Dr. Anthony Fauci has provided a bit of hope for Americans hoping to return to normal activities sooner rather than later. The nation's leading infectious expert believes that vaccines will be available for the general American public by April.
"I would imagine by the time we get to April, that would be what I call open season. Namely, virtually everybody and anybody in any category can start to get vaccinated," he said while being interviewed on NBC's Today.
While Fauci is hopeful that vaccines will be distributed in high quantities by April, he is warning Americans that it will take a few more months for those vaccines to be administered. Ultimately, he believes that the vast majority of Americans will be vaccinated by the end of the summer.
"Hopefully, as we get into the middle and end of the summer, we can have accomplished the goal of what we're talking about — namely, the overwhelming majority of people in this country having gotten vaccinated," Fauci explained.
This is positive news for the American public, especially Black Americans. Thus far, Black Americans have struggled to obtain COVID-19 vaccines. In states like Pennsylvania, Black residents are 4.2 times less likely to have received the vaccine than white residents. Elsewhere, Black Floridians are 2.8 times less likely to have received the vaccine than their white neighbors. These vaccination rates run contrary to the rate at which Black Americans are exposed to the virus. The CDC has reported that Black Americans are 1.4 times more likely to contract the virus than white Americans and 3.7 times more likely to be hospitalized due to COVID-19. There are a number of causes for the disproportionate rates at which Black Americans receive the vaccine. It is partially due to apprehension to the medical system and partially due to inadequate healthcare access. In the coming months, members of Congress hope to rapidly increase the number of Black Americans vaccinated against COVID-19.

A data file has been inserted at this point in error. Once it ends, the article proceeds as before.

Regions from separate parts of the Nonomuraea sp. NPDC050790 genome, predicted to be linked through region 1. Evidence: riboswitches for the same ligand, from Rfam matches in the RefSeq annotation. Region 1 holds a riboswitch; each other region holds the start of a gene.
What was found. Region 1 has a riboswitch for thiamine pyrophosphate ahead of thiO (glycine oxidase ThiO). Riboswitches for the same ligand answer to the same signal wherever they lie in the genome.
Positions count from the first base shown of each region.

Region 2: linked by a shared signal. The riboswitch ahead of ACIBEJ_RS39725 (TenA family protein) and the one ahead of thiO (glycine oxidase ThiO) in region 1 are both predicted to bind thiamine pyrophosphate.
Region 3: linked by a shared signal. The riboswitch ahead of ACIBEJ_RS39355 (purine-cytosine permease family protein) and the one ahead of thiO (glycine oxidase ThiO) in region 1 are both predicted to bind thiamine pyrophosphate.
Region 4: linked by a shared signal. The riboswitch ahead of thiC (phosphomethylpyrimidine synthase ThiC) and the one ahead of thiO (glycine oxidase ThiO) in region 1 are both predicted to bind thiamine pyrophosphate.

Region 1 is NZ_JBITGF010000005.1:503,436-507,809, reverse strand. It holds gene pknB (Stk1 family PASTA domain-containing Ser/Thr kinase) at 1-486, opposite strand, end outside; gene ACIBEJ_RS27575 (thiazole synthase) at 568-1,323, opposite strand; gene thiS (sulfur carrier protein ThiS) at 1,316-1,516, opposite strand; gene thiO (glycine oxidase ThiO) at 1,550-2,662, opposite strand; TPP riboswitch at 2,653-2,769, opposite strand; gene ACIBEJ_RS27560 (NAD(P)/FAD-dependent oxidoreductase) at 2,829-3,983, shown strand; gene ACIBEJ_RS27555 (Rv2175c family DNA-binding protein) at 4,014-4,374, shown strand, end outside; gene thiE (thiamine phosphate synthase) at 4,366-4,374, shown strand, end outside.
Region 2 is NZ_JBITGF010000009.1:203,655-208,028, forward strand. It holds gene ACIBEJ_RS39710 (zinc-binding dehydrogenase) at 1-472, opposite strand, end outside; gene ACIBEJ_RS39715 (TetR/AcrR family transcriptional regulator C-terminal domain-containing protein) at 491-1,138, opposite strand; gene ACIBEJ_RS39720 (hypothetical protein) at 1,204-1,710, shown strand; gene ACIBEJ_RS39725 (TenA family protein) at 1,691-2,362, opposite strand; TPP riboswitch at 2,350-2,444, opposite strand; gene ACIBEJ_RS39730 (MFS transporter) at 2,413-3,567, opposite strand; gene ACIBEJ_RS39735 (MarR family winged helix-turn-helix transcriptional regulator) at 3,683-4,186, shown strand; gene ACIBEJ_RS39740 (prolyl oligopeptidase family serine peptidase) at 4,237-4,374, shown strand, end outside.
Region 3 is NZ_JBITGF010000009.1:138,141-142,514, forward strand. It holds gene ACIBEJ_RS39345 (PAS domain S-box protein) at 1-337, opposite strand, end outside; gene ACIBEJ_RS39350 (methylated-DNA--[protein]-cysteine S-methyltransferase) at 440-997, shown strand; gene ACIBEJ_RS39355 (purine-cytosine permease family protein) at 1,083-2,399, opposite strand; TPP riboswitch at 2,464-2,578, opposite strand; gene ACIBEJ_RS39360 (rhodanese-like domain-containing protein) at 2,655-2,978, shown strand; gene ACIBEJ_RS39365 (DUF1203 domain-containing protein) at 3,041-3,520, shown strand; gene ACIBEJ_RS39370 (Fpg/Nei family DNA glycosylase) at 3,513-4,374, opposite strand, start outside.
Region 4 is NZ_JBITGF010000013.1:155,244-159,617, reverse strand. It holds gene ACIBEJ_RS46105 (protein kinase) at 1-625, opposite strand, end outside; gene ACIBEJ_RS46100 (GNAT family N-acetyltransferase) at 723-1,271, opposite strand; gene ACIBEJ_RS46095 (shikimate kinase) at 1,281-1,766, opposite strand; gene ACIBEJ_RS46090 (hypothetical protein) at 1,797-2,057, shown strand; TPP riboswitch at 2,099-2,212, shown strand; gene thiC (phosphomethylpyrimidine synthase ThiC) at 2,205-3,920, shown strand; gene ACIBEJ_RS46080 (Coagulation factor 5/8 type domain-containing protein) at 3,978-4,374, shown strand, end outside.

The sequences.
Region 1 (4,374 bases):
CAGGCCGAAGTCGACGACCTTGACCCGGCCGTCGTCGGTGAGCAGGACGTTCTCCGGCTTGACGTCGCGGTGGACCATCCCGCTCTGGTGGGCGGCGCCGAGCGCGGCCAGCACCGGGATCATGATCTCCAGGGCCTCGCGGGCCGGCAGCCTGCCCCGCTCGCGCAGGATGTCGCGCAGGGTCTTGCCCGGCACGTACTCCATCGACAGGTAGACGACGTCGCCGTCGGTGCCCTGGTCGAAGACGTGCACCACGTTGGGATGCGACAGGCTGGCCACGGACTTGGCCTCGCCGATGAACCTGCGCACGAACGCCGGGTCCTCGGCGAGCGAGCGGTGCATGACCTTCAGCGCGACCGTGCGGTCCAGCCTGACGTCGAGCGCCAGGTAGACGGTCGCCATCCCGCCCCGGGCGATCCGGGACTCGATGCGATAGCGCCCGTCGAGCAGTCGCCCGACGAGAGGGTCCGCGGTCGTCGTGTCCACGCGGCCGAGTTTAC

“With COVID-19 continuing to take a disproportionate and deadly toll on communities of color, we need urgent solutions to address health inequities and crush this virus,” Rep. Steven Hosford of the Congressional Black Caucus said.
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